Looking for more in Scotland's Stories?

Let's Celebrate! Tomorrow is not promised

Author: Scarlett Hope

It is a boy! Look at his long locks!

I hear the elated hustle in the background and find myself so overwhelmed that the safest option at this point feels slouching back, sinking into my pillow and closing my eyes for a moment. I desperately try to contain the intensity of my emotions, but the woolly ball stuck in my throat is like a time bomb – getting bigger, wilder and more unbearable as the seconds tick on – and I am sure, unless I let it go, it is going to choke me. I gasp for air and hear myself starting to whimper. A sudden onset of tears are uncontrollably running down my cheeks. This was a long painful journey with many ups and downs, hopes and disappointments along the way. At times I was sure this battle was not for me to win.

After some seconds of composure and thought, I catch myself feeling an instant relief: warmth, joy and happiness. A feeling of intense gratitude fills every pore of my body. It has finally come true, and I get to be called a mother.

A birth of a child is a celebration for anybody. Fact. And it is for me too. I celebrate being a mother every day. The gratitude to life and its kindness is never-ending.

Yet, I had to learn to celebrate the small things in life. My "dream come true" moment came with unexpected complications warranting a lot of heartache, sadness, confusion, anger and embarrassment. My list is lengthy, and I could keep going, but I do not want to dwell on this too much as the sadness still occasionally catches me out. But to put it in perspective, statistically my injury is a percentage of a percentage, and it has disabled me from being me – at least the way I knew myself and wanted to carry on being.

How unlucky! It was a big one to get through my head! A gamechanger. Reality shock. At times, the gamma of the encountered emotions swamped me. It took many years to mature through all the phases from self-blame to blame to "why me" moments, to having serious "getting a hold of myself" talks.

The uncertainity was the thing I struggled with most and it has prevailed throughout my new journey since I came out of the hospital with my bundle of joy in my hands. Due to the prospect of fixing things being grim and uncertain, the help was limited and, equally, the understanding of the injury was poor. Initially I was like Bambi looking with big eyes and clinging to anybody for help and comfort. Later, I used to get terribly tired going through the same rigmarole of shallow questioning to explain my symptoms. I hate to guess how many professionals I came across that were out of their depth and completely unprepared, feeling uncomfortable as they listened to the rather blunt, bare and blank reality of my new life. I do not know how many professionals I have met that burst out in tears whilst listening to my story, making me wonder: 'Who needs to be comforted and reassured after all?! Mr. Embarrassment also likes to rear its ugly head at all corners as well and is a difficult one to deal with. I mean how do you casually discuss your bowel habits without feeling properly mortified? The silence-filler of throat clearing and pretend coughing are my friends. The phone conversations are the worst. It is a nightmare. And if I see another poop chart – I think they call it Bristol (poor Bristol!) – I am going to scream! However, whether it's the years rolling on, familiarity, some form of acceptance to the rubbish circumstances, or things getting more numb, it has become easier to chat about the bowels and all the other embarrassing tales that come with that. To be honest, I have little choice if I want some help.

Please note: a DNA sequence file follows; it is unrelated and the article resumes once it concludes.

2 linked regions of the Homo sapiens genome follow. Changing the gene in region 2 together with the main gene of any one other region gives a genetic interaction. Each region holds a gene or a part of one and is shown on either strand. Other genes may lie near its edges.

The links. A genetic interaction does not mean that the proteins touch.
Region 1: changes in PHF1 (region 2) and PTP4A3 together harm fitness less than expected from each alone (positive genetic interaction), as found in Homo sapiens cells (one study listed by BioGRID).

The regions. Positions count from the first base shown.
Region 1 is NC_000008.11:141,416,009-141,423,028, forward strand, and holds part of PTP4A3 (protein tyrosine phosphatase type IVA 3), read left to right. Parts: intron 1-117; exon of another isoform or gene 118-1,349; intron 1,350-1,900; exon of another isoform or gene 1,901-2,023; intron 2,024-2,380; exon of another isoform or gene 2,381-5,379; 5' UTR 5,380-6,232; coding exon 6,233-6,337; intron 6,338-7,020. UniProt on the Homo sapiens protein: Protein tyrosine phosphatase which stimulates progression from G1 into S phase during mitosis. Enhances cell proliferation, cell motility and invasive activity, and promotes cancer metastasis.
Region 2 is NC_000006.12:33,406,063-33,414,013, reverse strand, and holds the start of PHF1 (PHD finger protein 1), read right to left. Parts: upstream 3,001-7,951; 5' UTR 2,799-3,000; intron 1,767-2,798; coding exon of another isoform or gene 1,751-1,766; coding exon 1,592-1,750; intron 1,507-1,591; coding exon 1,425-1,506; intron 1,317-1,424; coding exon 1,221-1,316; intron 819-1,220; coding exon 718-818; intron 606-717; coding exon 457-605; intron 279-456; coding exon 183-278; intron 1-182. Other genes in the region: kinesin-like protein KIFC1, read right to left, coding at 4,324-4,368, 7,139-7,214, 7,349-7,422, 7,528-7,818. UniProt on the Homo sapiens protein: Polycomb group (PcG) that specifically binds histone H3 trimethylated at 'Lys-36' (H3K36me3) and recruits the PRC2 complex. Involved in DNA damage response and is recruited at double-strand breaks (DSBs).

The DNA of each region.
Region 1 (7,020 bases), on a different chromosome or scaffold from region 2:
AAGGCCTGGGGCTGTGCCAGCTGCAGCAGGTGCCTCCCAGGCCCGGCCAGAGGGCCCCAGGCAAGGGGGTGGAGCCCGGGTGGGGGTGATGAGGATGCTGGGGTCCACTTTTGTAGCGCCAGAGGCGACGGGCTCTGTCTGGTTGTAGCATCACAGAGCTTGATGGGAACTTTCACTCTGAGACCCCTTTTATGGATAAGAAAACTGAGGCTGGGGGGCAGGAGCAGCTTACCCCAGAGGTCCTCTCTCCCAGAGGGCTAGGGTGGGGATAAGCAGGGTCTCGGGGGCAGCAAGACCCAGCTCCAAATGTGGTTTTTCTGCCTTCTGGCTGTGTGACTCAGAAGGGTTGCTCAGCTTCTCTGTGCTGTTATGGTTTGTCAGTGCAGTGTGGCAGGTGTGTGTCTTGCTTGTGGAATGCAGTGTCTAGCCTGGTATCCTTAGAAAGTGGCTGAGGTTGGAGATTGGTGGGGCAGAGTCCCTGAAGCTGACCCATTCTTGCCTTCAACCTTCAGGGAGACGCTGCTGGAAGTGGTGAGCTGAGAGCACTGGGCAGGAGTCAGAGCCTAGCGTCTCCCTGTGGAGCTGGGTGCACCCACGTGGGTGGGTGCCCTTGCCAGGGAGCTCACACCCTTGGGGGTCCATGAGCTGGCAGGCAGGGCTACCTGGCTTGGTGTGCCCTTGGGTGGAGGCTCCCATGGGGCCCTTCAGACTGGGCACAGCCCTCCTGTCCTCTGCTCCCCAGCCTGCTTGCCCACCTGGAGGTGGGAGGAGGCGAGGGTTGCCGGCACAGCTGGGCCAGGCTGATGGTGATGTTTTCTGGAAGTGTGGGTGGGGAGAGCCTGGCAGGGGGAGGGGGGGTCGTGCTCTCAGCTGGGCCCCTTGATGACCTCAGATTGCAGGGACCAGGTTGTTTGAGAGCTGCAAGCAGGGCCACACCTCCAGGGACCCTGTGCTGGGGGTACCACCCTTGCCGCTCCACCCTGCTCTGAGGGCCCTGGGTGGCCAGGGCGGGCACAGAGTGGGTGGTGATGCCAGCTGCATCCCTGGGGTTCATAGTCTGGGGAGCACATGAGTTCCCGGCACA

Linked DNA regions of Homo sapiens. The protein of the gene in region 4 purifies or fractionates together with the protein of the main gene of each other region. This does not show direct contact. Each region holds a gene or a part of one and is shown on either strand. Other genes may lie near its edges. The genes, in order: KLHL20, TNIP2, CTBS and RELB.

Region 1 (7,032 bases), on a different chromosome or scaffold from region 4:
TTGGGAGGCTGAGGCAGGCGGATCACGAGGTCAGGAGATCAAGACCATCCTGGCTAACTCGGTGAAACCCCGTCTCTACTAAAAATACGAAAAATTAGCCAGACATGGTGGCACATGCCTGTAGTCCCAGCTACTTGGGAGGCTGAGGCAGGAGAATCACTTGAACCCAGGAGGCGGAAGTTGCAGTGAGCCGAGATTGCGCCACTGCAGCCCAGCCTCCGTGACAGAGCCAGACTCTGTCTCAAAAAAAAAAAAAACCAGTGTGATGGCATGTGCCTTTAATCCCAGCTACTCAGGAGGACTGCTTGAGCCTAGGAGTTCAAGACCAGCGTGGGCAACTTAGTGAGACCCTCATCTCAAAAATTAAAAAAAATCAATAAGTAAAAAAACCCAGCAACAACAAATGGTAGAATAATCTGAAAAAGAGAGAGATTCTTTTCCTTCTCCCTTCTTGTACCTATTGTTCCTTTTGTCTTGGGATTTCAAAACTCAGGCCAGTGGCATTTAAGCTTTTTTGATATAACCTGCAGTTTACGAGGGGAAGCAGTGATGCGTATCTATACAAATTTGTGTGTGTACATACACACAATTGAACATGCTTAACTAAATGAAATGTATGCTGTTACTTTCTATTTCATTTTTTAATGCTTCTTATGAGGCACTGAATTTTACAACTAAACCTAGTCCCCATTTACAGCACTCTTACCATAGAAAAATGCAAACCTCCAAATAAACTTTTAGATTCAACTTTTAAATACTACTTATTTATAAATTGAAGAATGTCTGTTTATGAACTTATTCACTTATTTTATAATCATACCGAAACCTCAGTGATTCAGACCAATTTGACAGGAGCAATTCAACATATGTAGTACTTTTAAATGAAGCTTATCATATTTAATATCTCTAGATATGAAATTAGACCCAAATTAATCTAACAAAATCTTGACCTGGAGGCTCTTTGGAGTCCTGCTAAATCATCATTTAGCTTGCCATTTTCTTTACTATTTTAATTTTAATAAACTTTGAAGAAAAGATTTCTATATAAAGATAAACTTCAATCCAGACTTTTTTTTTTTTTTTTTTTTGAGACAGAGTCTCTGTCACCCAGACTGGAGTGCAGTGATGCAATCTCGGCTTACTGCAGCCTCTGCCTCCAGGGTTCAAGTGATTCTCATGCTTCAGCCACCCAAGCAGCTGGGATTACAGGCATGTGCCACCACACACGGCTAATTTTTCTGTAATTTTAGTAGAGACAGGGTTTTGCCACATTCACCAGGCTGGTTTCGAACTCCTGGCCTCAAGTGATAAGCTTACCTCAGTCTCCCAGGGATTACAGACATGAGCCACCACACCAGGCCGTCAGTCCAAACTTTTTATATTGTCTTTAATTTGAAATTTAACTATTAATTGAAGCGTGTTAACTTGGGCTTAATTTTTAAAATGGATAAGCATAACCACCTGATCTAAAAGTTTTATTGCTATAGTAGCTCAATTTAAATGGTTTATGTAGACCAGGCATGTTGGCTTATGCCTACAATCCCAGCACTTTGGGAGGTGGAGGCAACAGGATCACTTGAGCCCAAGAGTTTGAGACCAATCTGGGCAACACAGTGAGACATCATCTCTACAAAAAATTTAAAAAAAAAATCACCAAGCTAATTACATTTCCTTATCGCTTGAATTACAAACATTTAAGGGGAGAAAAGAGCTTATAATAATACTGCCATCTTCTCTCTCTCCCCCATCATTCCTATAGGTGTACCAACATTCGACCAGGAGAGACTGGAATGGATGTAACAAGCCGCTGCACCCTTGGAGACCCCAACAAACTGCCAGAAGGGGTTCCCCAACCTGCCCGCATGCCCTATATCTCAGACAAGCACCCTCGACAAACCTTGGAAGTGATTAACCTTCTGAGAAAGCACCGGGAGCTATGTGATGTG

It took a long time (5 years to be exact) to learn to celebrate the small things. To look at where I am right now and where I've come from rather than where I could be. Suddenly everything is in a slow motion and I notice everything.

If I were to know that being a mother would result in the injuries I have today, I still would go ahead with the same scenario. The joy it has brought in my life is immeasurable and worth every struggle.

It is important to celebrate today irrespective how small or big you may consider the reason to be. At no point should anything be taken for granted and that applies to the most trivial things in life. They can be taken away from us on a whim – nothing is guaranteed. A functioning body is a blessing for a start and deserves to be celebrated entirely – trust me!

It is also important to celebrate today. Not tomorrow or the day after. The majority of us are conditioned that the big and the beautiful is in the future. This assumption is incorrect. The big and the beautiful is happening right now – today – as you read this. You only need to look around!


My boy is looking at me with his eyes glinting in anticipation and grinning from ear to ear: 'Which one will you choose, mummy?' With a little hesitation I grab one of the cookies wrapped in red paper from the tray and off he goes twirling and laughing to offer some to the others.

I unwrapped the fortune cookie and it tells:

‘For the wise man, every day is a festival’.

It could not be any better said. Let’s Celebrate! Tomorrow is not promised.